d’Urville Island, Marlborough Sounds

By Anne Neumann

Images Anne Neumann and Eric Simmons

We headed  out of Okiwi up the west coast of d’Urville Island. Clear water, no wind and a grey overcast day made it a good day to be under the water.

We anchored next to a large submerged rock outside Greville Harbour, and dropping to 20 metres we were surrounded by massive schools of butterfly perch. Slightly above my buddy, I looked up to watch a wall of mackerel engulf me, move on, then turn and part in a silent wave around me once more as they continued on their way to wherever.

Soon I was busy exploring all the nooks and crannies of this rocky outcrop. Jason and clown nudibanchi in their various habitats, dahlia anemones hiding in the sand, I was surprised at the number of scarlet wrasse and the huge size of the banded wrasse and splendid roughy. A number of empty shells showed that crays were present. Lots of bryozoans, hydroids, and colourful sponges, with a myriad of anemones provide an interesting background for the many species of triplefins and blennies lurking within.

Circumnavigating the rock, accompanied by a host of butterfly perch, interspersed with the occasional small blue cod and ever inquisitive leatherjacket, we returned to the anchor and slowly ascended to the boat for the next crew to hit the water. Once they had returned we chose to move back along the coast to Cannonball Reef, which at this point of the tide had a good current running.

We headed to the anchor line and pulled ourselves down. Moving into the current by combination of part swimming, part dragging ourselves from rock to rock, we explored the terrain of huge boulders, photography was a challenge as the current dictated where our body parts ended up. Each large boulder yielded its own secret, a group of crays lurking with their tails tucked under protecting their berry, flowerets of bright yellow zoanthids, more nudibanchi, including this time some large variables, clinging hardfast against the current.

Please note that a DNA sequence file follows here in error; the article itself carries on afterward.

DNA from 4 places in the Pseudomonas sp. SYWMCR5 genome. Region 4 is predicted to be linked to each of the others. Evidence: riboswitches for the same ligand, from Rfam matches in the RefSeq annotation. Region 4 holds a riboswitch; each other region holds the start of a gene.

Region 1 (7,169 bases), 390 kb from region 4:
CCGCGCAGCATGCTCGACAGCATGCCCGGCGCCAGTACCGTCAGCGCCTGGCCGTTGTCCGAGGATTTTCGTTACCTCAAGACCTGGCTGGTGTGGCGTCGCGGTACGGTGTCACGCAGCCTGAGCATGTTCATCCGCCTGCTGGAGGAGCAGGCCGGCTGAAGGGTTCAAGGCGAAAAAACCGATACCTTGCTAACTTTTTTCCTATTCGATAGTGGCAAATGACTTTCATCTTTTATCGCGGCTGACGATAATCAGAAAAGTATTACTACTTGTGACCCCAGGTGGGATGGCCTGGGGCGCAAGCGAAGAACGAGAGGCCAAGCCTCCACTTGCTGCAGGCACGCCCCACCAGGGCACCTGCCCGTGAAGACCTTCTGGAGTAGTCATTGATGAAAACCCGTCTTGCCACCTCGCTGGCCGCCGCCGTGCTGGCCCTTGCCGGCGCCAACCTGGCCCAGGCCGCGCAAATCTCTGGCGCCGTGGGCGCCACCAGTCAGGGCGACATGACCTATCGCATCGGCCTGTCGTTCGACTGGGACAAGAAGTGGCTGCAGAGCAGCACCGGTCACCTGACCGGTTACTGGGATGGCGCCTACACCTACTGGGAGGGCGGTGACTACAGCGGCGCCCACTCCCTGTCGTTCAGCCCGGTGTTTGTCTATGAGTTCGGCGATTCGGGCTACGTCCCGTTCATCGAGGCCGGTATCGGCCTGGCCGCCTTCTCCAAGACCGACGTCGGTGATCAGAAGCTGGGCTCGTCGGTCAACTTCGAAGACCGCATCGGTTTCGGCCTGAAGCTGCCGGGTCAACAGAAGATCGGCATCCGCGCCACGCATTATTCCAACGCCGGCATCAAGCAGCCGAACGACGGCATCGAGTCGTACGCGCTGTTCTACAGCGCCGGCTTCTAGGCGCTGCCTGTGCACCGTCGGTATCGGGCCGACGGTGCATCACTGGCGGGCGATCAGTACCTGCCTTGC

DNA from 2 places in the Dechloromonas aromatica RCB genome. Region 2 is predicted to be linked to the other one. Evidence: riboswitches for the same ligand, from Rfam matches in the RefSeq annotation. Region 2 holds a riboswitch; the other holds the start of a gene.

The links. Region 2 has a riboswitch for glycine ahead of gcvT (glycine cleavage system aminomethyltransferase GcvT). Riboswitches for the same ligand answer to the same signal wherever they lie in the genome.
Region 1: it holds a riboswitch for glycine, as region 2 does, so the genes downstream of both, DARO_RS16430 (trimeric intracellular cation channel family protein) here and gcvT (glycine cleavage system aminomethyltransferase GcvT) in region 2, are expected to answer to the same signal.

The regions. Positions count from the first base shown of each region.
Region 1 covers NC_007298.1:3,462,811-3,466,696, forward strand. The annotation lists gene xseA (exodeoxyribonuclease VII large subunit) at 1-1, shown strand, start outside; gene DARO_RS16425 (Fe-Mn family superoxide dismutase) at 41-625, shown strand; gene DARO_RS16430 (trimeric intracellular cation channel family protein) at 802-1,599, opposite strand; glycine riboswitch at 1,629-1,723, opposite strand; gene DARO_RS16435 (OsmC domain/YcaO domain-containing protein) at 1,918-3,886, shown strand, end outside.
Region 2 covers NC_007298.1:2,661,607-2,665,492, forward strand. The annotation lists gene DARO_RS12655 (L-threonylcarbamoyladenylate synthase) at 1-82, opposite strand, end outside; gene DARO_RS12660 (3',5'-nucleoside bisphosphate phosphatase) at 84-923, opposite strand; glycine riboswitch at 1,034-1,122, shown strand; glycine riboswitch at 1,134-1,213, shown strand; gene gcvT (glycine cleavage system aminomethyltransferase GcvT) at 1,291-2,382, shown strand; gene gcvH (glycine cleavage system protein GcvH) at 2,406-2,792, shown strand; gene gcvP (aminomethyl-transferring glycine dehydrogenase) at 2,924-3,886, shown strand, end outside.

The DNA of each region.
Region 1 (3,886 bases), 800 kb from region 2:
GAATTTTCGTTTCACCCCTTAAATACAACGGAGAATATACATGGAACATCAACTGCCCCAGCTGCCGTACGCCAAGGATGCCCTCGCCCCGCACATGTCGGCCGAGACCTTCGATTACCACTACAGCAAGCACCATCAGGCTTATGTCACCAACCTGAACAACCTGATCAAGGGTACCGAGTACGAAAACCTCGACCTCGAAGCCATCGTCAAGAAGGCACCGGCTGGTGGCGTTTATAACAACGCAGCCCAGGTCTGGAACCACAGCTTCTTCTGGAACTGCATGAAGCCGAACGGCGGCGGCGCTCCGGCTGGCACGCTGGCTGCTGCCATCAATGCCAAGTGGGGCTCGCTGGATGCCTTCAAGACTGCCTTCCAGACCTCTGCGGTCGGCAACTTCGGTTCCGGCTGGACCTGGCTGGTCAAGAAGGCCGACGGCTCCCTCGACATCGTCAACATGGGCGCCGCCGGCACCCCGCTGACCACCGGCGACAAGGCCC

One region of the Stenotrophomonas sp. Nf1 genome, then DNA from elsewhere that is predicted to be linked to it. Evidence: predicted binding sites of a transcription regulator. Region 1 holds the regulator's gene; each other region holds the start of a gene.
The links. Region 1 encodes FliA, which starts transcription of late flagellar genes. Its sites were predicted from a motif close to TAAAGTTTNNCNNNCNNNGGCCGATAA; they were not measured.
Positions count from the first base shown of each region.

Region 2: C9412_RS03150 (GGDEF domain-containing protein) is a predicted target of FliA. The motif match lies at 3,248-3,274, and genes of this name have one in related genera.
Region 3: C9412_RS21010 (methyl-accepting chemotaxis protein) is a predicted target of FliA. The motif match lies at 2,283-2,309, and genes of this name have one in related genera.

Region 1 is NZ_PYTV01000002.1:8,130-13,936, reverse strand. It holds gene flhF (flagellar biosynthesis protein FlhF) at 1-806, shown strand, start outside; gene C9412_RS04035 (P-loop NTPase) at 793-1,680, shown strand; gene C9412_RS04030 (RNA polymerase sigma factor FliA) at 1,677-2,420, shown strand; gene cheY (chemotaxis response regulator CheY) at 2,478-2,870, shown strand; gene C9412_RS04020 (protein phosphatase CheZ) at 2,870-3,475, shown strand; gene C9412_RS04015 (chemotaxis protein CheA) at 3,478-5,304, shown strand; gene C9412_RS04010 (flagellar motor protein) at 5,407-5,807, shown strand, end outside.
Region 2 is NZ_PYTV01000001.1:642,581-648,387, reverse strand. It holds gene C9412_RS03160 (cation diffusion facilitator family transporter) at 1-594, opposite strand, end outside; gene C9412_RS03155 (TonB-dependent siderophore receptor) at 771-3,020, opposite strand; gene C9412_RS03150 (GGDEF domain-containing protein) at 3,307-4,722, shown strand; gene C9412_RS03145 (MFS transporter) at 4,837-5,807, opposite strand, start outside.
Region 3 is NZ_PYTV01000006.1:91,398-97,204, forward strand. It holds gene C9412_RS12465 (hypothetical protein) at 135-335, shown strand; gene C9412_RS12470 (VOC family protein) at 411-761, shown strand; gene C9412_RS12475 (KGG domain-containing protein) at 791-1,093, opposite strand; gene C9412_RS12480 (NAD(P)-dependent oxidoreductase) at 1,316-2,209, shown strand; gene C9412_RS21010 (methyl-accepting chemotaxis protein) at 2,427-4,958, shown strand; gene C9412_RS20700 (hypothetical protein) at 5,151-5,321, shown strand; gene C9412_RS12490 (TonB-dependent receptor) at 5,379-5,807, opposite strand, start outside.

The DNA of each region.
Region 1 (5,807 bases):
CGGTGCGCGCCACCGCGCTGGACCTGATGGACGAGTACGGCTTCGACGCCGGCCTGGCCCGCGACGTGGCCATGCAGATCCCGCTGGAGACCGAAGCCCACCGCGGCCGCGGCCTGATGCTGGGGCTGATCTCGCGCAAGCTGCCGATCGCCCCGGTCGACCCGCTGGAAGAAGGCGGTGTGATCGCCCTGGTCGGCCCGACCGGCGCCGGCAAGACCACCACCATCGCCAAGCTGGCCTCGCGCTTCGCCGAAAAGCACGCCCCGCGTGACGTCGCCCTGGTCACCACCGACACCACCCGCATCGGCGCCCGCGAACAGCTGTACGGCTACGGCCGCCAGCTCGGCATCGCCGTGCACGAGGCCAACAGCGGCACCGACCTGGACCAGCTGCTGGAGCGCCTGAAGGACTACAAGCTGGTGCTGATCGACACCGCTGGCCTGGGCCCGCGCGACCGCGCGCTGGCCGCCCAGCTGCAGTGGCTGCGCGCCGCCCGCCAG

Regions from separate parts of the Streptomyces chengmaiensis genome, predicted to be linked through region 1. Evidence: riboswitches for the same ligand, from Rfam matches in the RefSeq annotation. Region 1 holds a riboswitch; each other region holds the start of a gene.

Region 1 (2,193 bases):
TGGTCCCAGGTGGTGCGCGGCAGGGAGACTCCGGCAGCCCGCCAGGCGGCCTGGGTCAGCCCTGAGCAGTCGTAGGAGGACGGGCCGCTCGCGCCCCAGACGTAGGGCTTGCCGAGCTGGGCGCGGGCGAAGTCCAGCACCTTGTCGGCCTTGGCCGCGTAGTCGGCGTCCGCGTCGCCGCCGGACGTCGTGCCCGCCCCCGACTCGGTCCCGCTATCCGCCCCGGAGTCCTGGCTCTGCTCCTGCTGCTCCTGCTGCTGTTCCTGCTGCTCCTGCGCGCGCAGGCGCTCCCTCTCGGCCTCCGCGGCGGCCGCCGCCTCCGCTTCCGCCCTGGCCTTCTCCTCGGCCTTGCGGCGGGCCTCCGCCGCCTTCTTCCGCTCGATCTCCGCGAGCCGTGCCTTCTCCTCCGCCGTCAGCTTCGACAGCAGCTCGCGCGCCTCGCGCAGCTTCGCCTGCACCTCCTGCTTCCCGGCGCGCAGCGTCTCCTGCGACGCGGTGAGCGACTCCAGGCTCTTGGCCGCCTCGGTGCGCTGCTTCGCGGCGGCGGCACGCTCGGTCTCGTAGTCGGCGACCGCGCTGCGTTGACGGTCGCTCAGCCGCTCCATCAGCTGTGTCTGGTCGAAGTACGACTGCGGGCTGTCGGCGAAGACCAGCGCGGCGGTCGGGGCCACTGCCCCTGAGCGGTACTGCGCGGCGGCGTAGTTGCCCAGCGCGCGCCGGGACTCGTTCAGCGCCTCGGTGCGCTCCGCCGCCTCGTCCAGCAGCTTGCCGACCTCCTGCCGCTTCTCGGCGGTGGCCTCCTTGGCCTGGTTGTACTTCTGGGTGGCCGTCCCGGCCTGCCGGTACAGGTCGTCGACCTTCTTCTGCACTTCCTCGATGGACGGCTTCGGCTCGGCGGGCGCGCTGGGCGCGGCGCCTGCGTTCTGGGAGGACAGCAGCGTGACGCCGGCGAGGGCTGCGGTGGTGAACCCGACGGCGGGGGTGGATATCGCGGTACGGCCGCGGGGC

Lonely blue moki hung seemingly motionless in the water. More scarlet wrasse of various sizes darted between the rocks and clouds of perch, cod and terakihi followed our progress with interest. Luckily my buddy had a far superior sense of direction than mine, as I was dreading the swim back to the boat if we missed it, and shortly after turning around we ended back at the anchor. A patchwork coloured carpet shark lay alongside the anchor chain and Eric moved in for a couple of photos, however this guy didn’t want to co-operate and quickly turned, coming alongside me and swimming so close I just had to reach out to tickle him under the belly. We watched as, with a disgusted flick of the tail, he soon disappeared out of sight.

We spent our safety stop horizontal on the line, surfacing in time to watch the clouds finally conquer any last chance of the sun showing itself for the day.

d’Urville Island yields some great dive sites and you can usually find clear water somewhere, especially the further north you go. Currents occur in the most unobvious of places and come and go with the changing tides so be wary of these. Whether you are hunting/gathering, into photography or wrecks, or just out for a great day, heading to d’Urville on a calm day is the ticket.

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